Continuous Integration vs Continuous Delivery vs Continuous Deployment: what is the difference?

I am reading the excellent book Continuous Delivery by Jez Humble and David Farley. But what is Continuous Delivery and how does it differ from the other “continuous” development methodologies?

It helps to understand that all these methodologies spring from the Agile software development movement, and the expression Continuous Delivery is a quote from the Agile Manifesto:

Our highest priority is to satisfy the customer through early and continuous delivery of valuable software.

Now, the starting assumption is that most software projects integrate a number of smaller projects, whether from third-parties or from team members. Since these pieces are developed to some extent independently there is a risk that changes made to one piece will require modifications to another piece; hence according to Humble and Farley:

Most software developed by large teams spends a significant proportion of its development time in an unusable state.

The business of getting all the parts to work together is called integration, and if this involves serious work you need to have an integration phase where this is the sole objective. This is a bad idea for all sorts of reasons, slowing development and preventing proper testing other than at the end of these integration phases.

The solution is called Continuous Integration (CI). You have a frequent automated build that assembles all the pieces from all the teams into a working application. If the build fails, or if automated tests run against the build fail, then this is a bug that should be fixed immediately, not later in some separate phase of development.

Tools for CI include Cruise Control, Hudson, TeamCity and others; .NET developers can also configure Visual Studio Team Foundation Server for CI.

The problem with CI alone is that the development environment is not the same as the production environment. What if the CI build works and tests pass, but once deployed the application breaks or performs badly? Perhaps the development environment runs a multi-tier application with all the tiers on a single box, but when deployed onto actual multiple machines or VMs, something goes wrong. Permission problems are another common source of errors.

Continuous Delivery means that you not only build the software, but also deploy it frequently. This usually means provisioning servers, which you can automate using a tool like Puppet for Unix-like servers, or with Virtual Lab Management in a Visual Studio environment. Automation is pretty much essential for this to work. The more closely the test environment matches the production environment, the better.

Generally though, Continuous Delivery means deployment to a test environment. What about taking the next step, and deploying continuously to production? That is the methodology called Continuous Deployment. It sounds risky; but if you have a very extensive and thorough set of automated tests, then the risks are mitigated, especially as the extent of the changes in any one deployment is reduced.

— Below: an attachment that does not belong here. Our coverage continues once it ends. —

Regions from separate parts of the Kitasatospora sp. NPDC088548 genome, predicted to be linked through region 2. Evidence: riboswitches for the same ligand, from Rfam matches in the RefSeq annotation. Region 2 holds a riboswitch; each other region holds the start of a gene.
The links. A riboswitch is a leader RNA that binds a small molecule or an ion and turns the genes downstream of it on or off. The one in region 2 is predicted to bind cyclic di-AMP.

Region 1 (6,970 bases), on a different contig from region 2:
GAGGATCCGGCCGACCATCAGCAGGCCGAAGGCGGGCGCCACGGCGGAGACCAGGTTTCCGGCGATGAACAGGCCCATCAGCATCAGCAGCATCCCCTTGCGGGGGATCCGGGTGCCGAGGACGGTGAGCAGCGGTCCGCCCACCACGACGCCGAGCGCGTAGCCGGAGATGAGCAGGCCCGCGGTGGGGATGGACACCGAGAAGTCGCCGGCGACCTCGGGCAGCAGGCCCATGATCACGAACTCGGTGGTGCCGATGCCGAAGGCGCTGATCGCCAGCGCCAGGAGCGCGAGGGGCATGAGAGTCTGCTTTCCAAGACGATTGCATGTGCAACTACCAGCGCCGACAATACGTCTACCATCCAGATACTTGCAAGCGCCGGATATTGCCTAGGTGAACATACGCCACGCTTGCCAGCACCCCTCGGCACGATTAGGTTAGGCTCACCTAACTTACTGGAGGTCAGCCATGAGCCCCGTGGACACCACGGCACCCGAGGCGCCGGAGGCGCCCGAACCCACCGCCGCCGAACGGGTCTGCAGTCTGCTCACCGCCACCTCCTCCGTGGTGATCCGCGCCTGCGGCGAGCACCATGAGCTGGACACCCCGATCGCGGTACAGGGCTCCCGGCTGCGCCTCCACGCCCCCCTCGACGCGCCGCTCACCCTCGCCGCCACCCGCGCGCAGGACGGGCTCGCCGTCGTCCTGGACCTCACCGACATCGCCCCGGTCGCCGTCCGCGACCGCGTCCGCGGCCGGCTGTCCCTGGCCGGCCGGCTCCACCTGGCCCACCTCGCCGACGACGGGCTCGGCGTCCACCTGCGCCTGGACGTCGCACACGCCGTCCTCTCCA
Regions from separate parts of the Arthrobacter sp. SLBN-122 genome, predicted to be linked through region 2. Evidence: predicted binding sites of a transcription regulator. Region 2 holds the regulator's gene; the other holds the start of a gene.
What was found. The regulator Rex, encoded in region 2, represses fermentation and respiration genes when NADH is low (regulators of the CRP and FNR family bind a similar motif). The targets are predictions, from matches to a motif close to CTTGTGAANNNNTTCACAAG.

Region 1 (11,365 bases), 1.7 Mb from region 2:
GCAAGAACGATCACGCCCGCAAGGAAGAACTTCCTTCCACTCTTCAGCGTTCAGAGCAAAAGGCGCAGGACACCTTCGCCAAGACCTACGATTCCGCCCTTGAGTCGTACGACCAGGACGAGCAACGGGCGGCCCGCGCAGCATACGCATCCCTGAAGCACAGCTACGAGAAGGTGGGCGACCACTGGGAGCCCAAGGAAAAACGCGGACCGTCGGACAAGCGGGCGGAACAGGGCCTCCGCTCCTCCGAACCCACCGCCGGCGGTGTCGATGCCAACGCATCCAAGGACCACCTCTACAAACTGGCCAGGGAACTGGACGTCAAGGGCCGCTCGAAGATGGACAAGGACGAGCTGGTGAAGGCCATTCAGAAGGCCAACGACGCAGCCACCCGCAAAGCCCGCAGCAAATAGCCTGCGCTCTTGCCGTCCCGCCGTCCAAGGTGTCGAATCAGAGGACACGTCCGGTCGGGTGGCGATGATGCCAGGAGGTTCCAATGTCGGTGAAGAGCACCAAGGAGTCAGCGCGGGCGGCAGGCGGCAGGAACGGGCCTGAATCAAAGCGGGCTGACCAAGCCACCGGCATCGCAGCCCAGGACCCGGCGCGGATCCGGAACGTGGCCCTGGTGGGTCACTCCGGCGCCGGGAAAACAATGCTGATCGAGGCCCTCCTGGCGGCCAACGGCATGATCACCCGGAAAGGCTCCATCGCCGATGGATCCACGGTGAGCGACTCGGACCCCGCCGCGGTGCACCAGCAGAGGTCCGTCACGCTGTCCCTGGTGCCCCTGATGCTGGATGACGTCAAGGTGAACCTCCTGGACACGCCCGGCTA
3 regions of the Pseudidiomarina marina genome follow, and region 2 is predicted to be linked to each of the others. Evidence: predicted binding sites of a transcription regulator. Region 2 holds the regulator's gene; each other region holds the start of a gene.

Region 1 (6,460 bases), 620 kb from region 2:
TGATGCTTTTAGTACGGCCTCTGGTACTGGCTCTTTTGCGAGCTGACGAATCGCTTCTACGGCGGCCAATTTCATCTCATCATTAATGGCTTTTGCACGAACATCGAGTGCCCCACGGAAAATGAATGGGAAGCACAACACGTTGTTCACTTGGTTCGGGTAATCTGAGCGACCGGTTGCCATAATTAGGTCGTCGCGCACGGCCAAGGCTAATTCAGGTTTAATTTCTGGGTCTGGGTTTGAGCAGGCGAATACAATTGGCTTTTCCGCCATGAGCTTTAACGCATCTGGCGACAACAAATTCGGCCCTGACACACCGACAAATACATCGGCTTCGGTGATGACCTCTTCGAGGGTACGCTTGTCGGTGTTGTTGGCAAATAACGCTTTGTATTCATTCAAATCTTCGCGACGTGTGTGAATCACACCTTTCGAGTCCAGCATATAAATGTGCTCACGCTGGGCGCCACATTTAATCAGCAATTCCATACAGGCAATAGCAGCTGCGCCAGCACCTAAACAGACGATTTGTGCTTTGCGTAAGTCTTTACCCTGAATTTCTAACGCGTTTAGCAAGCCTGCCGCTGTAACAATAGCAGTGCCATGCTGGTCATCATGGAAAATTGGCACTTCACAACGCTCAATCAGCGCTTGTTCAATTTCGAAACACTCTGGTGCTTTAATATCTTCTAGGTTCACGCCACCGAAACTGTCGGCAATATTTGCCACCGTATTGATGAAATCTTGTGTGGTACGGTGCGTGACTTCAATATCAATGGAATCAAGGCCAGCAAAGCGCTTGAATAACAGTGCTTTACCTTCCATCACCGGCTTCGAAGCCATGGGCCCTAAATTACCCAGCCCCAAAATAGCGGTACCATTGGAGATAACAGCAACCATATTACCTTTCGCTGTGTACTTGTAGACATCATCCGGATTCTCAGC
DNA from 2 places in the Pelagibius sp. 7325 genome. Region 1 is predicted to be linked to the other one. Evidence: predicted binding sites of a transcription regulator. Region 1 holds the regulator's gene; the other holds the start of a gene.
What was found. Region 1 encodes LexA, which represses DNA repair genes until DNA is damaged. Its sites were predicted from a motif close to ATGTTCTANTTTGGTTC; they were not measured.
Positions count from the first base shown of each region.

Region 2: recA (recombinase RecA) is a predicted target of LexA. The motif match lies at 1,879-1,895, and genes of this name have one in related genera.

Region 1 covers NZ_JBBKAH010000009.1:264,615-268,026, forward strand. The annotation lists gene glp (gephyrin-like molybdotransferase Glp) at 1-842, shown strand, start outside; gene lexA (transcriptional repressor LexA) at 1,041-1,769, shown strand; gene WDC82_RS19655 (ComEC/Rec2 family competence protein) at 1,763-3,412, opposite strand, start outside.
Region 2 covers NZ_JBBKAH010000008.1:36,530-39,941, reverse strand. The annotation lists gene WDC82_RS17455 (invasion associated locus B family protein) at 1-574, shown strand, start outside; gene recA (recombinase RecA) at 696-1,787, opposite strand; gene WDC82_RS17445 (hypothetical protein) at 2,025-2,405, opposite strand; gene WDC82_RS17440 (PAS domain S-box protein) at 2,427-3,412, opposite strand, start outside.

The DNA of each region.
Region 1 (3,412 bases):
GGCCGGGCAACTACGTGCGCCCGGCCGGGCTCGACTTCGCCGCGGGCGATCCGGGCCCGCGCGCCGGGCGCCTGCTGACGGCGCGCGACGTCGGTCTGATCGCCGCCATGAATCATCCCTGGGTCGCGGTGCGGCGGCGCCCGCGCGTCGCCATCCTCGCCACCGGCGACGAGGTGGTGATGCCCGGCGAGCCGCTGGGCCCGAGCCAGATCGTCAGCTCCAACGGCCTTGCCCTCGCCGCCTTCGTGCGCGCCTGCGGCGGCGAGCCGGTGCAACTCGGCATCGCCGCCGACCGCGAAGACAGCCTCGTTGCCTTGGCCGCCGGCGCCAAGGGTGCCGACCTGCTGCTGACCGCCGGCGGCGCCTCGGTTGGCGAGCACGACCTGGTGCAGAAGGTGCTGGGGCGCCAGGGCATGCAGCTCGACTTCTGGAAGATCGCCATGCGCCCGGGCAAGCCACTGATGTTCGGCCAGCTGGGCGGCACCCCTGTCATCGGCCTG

Other suggestions for reducing risk include deploying to a small subset of users first, called “canary testing”; and making rollback easy.

That said, to judge by the Humble/Farley book the distinction between Continuous Delivery and Continuous Deployment is just a little blurred. The authors acknowledge that continuous deployment into production is not always a good idea. They also imply that Continuous Deployment might mean only that your application is always ready and easy to deploy into production, not that you necessarily deploy it constantly:

Your implementation should make it possible to deploy any version of your application that has made it past the automated tests into any of your environments at the push of a button, given the correct credentials.

Compliance and security are also factors that may rightly make it impossible to automate deployment to production completely.

Client-installed applications present some special difficulties which Humble and Farley discuss.

In summary then:

Continuous integration: your application always builds and passes its tests, including all the pieces from different sub-teams.

Continuous delivery: your application always builds and deploys to a test environment and passes its tests.

Continuous deployment: your application is always ready to deploy to production through a largely automated process.

Update: I received an email from Martin Fowler about this post. He refers to Jez Humble’s post on Continuous Delivery vs Continous Deployment and adds:

- I would use your definition of Continuous Deployment for Continuous Delivery

- I would change the definition of Continuous Deployment to say something like "every good build is released to production"

However, I clarified with him that if you building for a test environment but are confident that any build that passes would be OK to deploy to production, then you are still doing Continuous Delivery. In the end, while I am sure you should use Fowler and Humble’s definitions rather than mine, it seems to me a fine distinction and that if you are doing Continuous Delivery properly then the transition to Continuous Deployment is largely a matter of policy.

VN:F [1.9.18_1163]
Rate this post
Rating: 9.0/10 (15 votes cast)
Continuous Integration vs Continuous Delivery vs Continuous Deployment: what is the difference?, 9.0 out of 10 based on 15 ratings

Related posts:

  1. Review: Continuous Delivery by Jez Humble and David Farley
  2. SQLite: what a difference transactions make
  3. Why it’s hard to compete with Apple in mobile app development and deployment
  4. Windows Phone 7 briefing report: no enterprise app deployment at launch
  5. Mobl: a new language for mobile applications, with Eclipse integration

Comments are closed.